There was little remarkable about Macon, Georgia's two daily newspapers in 1940.
The newspapers had new owners, and a new publisher was on the scene. Otherwise, the people who worked at the Telegraph and News were nervously watching events in Europe, like everyone else in the nation.
But it was here that a group of men formed friendships and later business associations that would have a profound impact on newspaper ownership patterns, particularly in the Southeast, for the next seven decades.
The man who came to run the Macon newspapers for the new owners was a self-educated son of a south Georgia cotton farmer named Carmage Walls. Walls would soon learn a lot about operating and acquiring community newspapers, a knowledge he freely shared with those he felt had a similar entrepreneurial spirit.
Today, 22 companies owning 61 daily newspapers and numerous non-dailies can trace their roots to Walls or one of his associates in Macon.
Many current newspaper companies still bear the names of reporters, editors, ad salesmen, bookkeepers and printers who worked at the Macon dailies in the 1940s.
A Self-Made Man
Carmage Walls liked to say he got into the newspaper business by accident. At age 15, he was standing in the mailroom at the Orlando (FL) Sentinel watching his cousin insert comics when the foreman put him to work doing the same thing.
Walls dropped out of high school and continued to work in the newspaper’s circulation department for several years. Having completed a correspondence course in accounting, Walls persuaded the newspaper’s business manager, S. W. Calkins, to take him on as an assistant bookkeeper.
A year later Calkins moved on (he later founded a company that still owns a group of newspapers in Pennsylvania), and Walls took his job as business manager.
Subsequently, Walls went to Macon after Charles Marsh, whose company General Newspapers owned the Orlando paper, acquired a one-third interest in the Macon newspapers. In 1945 Walls became president of General Newspapers.
Walls engineered a number of acquisitions for General and created for Marsh the Public Welfare Foundation, a non-profit supporting disadvantaged people. Marsh later donated three newspapers into the fund – the Gadsden (AL) Times, Tuscaloosa (AL) News and Spartanburg (SC) Herald-Journal. Walls also donated a considerable amount of his company stock to the foundation.
The Macon Network
In Macon, Walls found a group of people who in many ways shared his views on publishing and his entrepreneurial zest. Some were already there; others were recruited. Many had their stints in Macon interrupted by military service in World War II.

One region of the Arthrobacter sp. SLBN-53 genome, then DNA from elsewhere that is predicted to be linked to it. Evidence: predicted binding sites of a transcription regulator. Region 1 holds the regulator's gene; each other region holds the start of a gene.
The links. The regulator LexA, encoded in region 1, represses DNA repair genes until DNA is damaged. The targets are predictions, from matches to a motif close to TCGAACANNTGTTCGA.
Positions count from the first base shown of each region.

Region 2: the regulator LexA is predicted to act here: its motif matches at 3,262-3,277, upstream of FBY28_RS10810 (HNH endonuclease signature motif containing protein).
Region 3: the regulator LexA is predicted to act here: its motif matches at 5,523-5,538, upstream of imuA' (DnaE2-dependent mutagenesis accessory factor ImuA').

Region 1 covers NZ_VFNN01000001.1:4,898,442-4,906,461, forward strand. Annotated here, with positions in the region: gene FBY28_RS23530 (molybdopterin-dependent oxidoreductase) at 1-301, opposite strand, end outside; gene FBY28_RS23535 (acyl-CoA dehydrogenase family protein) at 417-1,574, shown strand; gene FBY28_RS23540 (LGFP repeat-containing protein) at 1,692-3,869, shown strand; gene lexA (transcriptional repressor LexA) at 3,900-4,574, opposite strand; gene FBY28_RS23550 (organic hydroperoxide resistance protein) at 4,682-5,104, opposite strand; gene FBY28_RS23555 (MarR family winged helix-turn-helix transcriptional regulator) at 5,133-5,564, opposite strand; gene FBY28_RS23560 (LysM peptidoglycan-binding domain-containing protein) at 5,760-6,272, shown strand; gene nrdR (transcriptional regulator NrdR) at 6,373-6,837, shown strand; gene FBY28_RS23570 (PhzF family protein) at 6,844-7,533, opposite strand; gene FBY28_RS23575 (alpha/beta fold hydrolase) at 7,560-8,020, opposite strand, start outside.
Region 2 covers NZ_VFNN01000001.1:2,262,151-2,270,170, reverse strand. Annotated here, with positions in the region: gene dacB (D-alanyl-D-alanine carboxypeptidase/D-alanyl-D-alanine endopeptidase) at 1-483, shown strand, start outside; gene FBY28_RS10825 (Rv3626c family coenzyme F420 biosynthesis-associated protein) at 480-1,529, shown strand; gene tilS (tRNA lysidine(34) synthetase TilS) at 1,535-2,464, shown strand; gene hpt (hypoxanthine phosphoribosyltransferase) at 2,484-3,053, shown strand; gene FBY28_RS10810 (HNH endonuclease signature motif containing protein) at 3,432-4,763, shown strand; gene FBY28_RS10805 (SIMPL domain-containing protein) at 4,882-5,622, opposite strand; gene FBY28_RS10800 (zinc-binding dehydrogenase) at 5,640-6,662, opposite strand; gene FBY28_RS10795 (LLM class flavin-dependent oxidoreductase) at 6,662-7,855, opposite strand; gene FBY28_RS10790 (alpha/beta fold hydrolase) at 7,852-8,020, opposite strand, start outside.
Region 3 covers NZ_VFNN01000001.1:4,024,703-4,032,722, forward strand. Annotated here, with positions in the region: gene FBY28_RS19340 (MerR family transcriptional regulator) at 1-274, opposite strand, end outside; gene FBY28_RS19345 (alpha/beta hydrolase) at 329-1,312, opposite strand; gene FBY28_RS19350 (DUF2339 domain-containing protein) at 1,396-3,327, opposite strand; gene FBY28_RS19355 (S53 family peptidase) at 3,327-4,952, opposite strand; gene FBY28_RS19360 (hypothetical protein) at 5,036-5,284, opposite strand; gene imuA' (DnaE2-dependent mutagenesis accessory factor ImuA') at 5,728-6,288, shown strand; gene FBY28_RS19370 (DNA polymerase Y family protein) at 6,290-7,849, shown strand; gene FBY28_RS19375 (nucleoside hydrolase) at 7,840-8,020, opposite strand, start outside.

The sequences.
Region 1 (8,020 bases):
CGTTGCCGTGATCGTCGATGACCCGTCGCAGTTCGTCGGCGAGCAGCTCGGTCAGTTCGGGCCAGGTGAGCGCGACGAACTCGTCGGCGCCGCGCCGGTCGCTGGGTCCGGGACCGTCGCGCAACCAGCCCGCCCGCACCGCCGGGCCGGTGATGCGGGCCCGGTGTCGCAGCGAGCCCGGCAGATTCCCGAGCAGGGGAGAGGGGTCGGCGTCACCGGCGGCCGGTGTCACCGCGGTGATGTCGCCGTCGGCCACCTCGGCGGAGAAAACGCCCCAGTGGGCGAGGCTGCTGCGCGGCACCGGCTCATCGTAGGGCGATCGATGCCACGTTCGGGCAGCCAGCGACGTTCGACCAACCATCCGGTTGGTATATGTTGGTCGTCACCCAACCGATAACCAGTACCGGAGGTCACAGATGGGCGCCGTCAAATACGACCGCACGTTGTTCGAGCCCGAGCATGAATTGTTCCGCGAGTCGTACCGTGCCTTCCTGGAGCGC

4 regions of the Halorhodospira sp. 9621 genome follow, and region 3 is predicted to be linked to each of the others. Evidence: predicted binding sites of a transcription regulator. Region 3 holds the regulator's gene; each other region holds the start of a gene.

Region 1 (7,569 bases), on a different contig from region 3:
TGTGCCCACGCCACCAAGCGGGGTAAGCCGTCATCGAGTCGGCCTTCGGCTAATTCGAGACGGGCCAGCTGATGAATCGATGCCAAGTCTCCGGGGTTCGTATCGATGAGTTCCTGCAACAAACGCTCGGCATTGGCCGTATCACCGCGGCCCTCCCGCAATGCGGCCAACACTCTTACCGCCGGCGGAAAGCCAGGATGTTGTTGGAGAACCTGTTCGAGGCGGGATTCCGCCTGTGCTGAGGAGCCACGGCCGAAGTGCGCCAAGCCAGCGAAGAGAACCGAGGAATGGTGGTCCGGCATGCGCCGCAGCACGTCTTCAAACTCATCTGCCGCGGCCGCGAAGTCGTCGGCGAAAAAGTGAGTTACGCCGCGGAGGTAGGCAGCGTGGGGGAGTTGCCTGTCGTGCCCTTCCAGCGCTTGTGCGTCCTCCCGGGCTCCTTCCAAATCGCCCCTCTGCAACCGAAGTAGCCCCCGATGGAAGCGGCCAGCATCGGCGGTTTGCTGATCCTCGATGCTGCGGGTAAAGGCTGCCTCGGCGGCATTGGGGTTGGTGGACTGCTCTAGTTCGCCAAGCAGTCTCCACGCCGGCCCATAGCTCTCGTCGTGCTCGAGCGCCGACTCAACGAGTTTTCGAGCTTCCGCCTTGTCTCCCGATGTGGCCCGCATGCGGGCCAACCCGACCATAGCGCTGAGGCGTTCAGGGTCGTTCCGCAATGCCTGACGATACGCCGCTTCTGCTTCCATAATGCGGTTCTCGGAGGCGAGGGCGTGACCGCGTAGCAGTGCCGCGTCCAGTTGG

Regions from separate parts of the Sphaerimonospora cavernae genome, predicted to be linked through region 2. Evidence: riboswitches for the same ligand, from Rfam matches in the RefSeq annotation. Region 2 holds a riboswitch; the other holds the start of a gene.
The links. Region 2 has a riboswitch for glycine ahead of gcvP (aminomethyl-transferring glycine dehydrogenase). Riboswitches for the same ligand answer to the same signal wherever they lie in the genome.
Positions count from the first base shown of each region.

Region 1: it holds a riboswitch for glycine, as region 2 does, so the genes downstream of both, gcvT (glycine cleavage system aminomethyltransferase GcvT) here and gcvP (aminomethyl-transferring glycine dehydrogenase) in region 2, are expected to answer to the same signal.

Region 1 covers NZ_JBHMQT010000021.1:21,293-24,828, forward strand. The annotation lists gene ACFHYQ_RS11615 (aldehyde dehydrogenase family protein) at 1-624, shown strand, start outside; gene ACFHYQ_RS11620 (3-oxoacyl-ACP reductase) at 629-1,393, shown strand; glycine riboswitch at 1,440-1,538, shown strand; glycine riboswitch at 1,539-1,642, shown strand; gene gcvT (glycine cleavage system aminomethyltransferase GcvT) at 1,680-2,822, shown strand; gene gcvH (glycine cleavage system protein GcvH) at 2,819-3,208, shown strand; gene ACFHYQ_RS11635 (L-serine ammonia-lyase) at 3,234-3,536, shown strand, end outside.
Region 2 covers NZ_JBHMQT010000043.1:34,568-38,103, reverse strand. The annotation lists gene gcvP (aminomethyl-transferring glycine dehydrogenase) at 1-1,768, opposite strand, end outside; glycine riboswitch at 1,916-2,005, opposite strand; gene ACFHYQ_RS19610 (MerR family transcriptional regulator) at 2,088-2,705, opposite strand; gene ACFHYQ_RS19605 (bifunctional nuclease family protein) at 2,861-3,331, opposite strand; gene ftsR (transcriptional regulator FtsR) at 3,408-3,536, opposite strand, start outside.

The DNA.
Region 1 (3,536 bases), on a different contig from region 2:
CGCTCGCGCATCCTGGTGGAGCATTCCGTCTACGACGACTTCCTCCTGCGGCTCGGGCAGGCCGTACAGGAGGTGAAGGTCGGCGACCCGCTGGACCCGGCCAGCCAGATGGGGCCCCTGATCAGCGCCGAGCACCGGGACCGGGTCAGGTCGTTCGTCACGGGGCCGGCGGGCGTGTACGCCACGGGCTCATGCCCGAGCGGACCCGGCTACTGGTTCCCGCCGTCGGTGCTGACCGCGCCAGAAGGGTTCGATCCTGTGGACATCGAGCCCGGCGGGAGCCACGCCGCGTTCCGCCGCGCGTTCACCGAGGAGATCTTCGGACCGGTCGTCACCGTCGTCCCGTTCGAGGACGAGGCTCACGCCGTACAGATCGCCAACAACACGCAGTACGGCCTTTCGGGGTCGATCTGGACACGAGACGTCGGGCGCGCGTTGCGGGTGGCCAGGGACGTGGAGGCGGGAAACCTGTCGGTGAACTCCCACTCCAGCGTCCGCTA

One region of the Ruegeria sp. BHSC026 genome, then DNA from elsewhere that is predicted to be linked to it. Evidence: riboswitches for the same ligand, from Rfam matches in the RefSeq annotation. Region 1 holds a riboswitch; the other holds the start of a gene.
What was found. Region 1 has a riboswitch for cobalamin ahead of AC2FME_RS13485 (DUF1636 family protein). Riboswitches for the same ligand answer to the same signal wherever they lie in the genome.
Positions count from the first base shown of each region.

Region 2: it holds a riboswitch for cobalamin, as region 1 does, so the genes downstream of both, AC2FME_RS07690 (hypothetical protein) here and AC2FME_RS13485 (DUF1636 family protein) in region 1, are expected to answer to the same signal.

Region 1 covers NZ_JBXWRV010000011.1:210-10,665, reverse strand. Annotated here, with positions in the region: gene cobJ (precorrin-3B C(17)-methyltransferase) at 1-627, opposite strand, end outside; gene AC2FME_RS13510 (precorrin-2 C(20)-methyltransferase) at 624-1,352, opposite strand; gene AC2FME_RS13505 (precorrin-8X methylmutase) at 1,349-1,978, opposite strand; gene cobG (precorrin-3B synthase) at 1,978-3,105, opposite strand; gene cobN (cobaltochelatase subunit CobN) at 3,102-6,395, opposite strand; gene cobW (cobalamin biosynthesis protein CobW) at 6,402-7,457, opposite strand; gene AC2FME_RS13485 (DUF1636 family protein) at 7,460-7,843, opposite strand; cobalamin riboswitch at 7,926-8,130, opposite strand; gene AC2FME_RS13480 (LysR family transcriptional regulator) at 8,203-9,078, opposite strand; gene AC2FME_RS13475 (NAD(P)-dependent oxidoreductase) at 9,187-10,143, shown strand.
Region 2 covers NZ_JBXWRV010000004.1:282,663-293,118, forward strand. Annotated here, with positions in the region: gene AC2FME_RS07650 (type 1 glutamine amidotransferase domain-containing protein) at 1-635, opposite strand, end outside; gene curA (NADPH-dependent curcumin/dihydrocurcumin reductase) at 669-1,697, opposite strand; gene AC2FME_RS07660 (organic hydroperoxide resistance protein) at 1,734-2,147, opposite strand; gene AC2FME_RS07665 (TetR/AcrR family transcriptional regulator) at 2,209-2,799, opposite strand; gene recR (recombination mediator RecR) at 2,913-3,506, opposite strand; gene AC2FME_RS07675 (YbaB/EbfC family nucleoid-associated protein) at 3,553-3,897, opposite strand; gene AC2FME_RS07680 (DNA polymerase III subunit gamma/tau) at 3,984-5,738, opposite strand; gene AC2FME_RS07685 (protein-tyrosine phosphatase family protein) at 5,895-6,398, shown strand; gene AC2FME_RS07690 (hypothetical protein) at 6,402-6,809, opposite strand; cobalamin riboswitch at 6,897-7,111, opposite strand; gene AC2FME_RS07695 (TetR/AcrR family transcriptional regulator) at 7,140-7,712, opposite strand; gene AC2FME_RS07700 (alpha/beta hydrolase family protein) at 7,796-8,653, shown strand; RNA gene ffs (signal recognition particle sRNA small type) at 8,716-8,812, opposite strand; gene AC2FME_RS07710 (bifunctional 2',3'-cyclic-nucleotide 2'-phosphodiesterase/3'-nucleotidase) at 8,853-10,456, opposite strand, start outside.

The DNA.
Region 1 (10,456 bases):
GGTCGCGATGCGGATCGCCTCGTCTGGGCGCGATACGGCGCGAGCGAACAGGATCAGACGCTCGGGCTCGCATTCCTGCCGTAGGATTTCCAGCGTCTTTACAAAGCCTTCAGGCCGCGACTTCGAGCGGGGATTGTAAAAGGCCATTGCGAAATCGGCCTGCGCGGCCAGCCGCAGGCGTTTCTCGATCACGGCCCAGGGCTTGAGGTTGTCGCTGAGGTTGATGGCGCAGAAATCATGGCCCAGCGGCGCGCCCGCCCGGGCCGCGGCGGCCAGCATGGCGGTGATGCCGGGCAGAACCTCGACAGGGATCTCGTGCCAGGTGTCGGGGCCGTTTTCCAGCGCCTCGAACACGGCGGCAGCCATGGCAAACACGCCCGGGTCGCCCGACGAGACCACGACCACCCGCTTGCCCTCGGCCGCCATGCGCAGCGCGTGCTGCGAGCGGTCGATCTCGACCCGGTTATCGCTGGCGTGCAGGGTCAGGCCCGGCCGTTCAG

But by the time General Newspapers began to wind down and Walls’ own company, Southern Newspapers, began to ramp up, Walls had a cadre of managers who would form the basis of his legacy.
Buford Boone, a reporter and later editor at the Macon Telegraph, became publisher of the Tuscaloosa daily and held the operating lease on the newspaper for the Public Welfare Foundation. While publisher in Tuscaloosa, Boone won a Pulitzer Prize.
Similarly, Phil Buchheit, an ad salesman for the Macon newspapers, later ran the Spartanburg newspapers and had the contract to operate them for the foundation.
“Pop” Smith and his two sons – Taylor and Battle – worked in the pressroom and newsrooms in Macon.
Jim Lancaster, while stationed at the air base in nearby Warner Robins, answered a classified ad for a bookkeeper at the Macon newspapers.
Robert Fackelman was a city editor in Macon before leaving for military service.
Walls offered ownership positions in newspapers to promising managers, which helped many get started building larger enterprises – always with Walls’ blessing.
Today, these five families own 29 daily newspapers. Walls’ family members have built significant companies as well, with 19 dailies among them.
The Network Expands
As Walls built General and his own company, the network grew beyond Macon.
Fred Hartman was editor at the Baytown (TX) Sun when Walls bought it for General. Walls made him publisher and later invested in newspaper acquisitions with the Hartman family.
More than a quarter century later, Jim Chionsini left a management position with Southern Newspapers and bought a small Texas weekly. Today he owns 17 newspapers.
Many of these families carried on the Walls tradition of allowing key managers to buy equity positions in newspapers and helping them build their own companies.
Phil Buchheit befriended an employee in a diner he frequented in Spartanburg. He convinced this soda jerk, Doyle “Red” Shirley, to join the newspaper and ultimately made him publisher in Lanett, Alabama. Shirley’s sons now own two dailies in Louisiana.
As impressive as the list of current newspaper owners is, other one-time Walls associates and partners built and sold significant companies.
Gene Worrell and his son Tom built the largest of these. Gene Worrell had been a partner with Walls in Bristol and other newspapers before the two separated their holdings. Worrell Enterprises had owned newspapers in Virginia and 10 other states before selling its properties in the 1990s.
Others include the late Les Daughtry, the longtime Galveston publisher for the Walls, and Tutt Bradford, one-time owner of the daily in Maryville, Tennessee.
Carmage Walls died in 1998 at the age of 90. But his legacy is still very much alive, not just in the companies still run by his children and the children of his associates. Numerous newspapers owners have been trained in the companies of the Walls network, imbued with the entrepreneurial spirit of these companies, and struck out on their own.
Jerry Turner, owner of dailies in Oklahoma, and others have come out of Boone Newspapers; John Badoud and Alan Brill were veterans of Worrell Newspapers; and Joe Albrecht, owner of newspapers in Tennessee, worked for Carmage’s son Lee Walls.